Fill Me In
After President Donald Trump made mention of the Proud Boys during the first presidential debate, telling them to “stand back and stand by”, members of the LGBTQ+ community have taken to Twitter to retaliate by trending #ProudBoys, filling it with pictures celebrating gay pride.
The idea came from former Star Trek actor and LGBTQ+ rights activist George Takei, who suggested on Twitter that gay men should use the hashtag to share images of them “making out with each other or doing very gay things”.
Since last week, #ProudBoys has garnered more than 88,000 tweets.
In his tweet, Takei also made reference to a similar act by Korean Pop (K-pop) fans in support of the Black Lives Matter movement, which addresses unnecessary police brutality against black people in the US. #whitelivesmatter was initially used to retaliate against the Black Lives Matter protests, but the hashtag was soon flooded with images of Korean pop stars, courtesy of K-pop fans, to drown out the hate tweets.
Why did they do this?
Following Trump’s mention of the group during the debate last week, many members of the Proud Boys have taken the President’s words as endorsement of their agenda. Notably, Proud Boys’ chairman, Enrique Tarrio, posted on Parler: “Standing by Sir… I will stand down Sir!!”
The debate clip has also been spread on Telegram, and the phrase “stand back, stand by” has been incorporated into the group’s logo.
As such, members of the LGBTQ+ community decided to take things into their own hands by redefining the term Proud Boys, associating it with gay pride, love and acceptance.
Who are the Proud Boys?
The Proud Boys are a far-right, anti-immigrant, all-male group with a history of street violence against its left-wing opponents. The group was founded in 2016 by Canadian-British right-wing activist Gavin Mclnnes.
Facebook, Instagram and Twitter have banned the Proud Boys from their platforms. Since then, the Proud Boys have taken to lesser-known media outlets to share their sentiments online.
How did the Proud Boys react?
Enrique Tarrio, chairman of the Proud Boys group, told CNN he was not sure what social media users were trying to achieve.
“I think it’s hysterical,” said Tarrio. “This isn’t something that’s offensive to us. It’s not an insult. We aren’t homophobic. We don’t care who people sleep with.”
He also added, “One of the messages they want to send with this is that they’re trying to drown out our supporters, they’re trying to silence us. When you’re trying to drown out other people’s thoughts, I don’t think there’s anything progressive about that.”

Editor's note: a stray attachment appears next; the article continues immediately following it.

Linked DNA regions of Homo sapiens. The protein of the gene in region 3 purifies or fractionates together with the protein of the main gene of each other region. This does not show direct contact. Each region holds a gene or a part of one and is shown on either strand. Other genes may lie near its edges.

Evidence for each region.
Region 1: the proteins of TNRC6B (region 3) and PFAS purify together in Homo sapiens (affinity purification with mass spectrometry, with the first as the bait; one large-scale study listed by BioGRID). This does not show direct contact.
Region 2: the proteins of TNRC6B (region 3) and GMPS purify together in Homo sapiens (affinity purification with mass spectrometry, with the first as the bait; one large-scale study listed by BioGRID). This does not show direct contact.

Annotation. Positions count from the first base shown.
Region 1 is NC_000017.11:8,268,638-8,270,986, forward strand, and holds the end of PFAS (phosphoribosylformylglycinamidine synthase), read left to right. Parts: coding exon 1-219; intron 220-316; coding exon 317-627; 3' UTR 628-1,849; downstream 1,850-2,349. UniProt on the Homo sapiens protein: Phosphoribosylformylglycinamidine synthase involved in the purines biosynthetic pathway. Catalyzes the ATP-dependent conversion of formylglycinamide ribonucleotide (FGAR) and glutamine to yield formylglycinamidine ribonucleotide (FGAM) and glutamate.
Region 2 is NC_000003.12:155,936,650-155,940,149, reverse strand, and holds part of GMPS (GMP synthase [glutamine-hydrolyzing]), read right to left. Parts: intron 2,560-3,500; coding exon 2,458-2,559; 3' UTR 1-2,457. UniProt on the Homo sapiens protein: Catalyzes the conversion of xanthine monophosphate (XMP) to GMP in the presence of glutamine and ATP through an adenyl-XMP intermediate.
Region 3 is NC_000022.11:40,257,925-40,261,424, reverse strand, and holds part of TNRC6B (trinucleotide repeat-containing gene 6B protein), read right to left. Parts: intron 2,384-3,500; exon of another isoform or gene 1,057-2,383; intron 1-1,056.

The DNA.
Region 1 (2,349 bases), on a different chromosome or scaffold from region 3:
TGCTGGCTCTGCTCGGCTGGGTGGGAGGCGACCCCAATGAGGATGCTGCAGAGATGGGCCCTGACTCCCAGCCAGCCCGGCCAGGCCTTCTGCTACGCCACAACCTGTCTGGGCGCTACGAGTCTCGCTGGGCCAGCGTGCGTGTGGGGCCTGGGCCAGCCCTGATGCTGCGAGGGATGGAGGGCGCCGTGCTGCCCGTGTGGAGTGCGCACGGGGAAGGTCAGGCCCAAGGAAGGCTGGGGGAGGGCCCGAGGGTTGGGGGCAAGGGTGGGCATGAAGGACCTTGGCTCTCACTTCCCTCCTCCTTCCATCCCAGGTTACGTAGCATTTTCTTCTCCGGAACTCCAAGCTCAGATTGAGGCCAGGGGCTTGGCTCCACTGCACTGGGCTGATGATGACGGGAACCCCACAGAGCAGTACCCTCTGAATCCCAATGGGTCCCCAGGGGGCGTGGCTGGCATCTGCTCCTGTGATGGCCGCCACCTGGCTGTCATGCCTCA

The group has also since renamed themselves the Leather Men. McInnes explained the rationale behind the new name: “We Proud Boys stand up for Western Chauvinism and political violence, but we can’t allow ourselves to be associated with all this gay content. That’s why we’re changing our group’s name to something manly and tough, with cool matching leather jackets that could never be misconstrued.”
One of the group’s members, Marcus Smith, was particularly excited about the new name. “Just imagine how cool it’ll look when a bunch of us dudes show up to a bar together all wearing badass leather.”
However, LGBTQ+ Twitter was equally quick to react, and took over the hashtag #LeatherMen with images of gay couples donned in leather.
Online retailers are also distancing themselves
The gay community isn’t alone in protesting the Proud Boys. Retailers such as Etsy, Amazon, eBay and Teespring have begun to remove Proud Boys merchandise from their websites.
A representative from Etsy confirmed in an interview with The Verge that merchandise with the “stand back and stand by” slogans have been removed, saying that “Sellers on Etsy agree to follow our policies, which prohibit, among other things, hate against protected identities, attempting to incite violence against individuals or groups. We actively monitor the site and review and remove merchandise that violates our policies.”
Although the Proud Boys merchandise had long been banned from the site, the representative mentioned that prohibited items do occasionally slip through the company’s filters.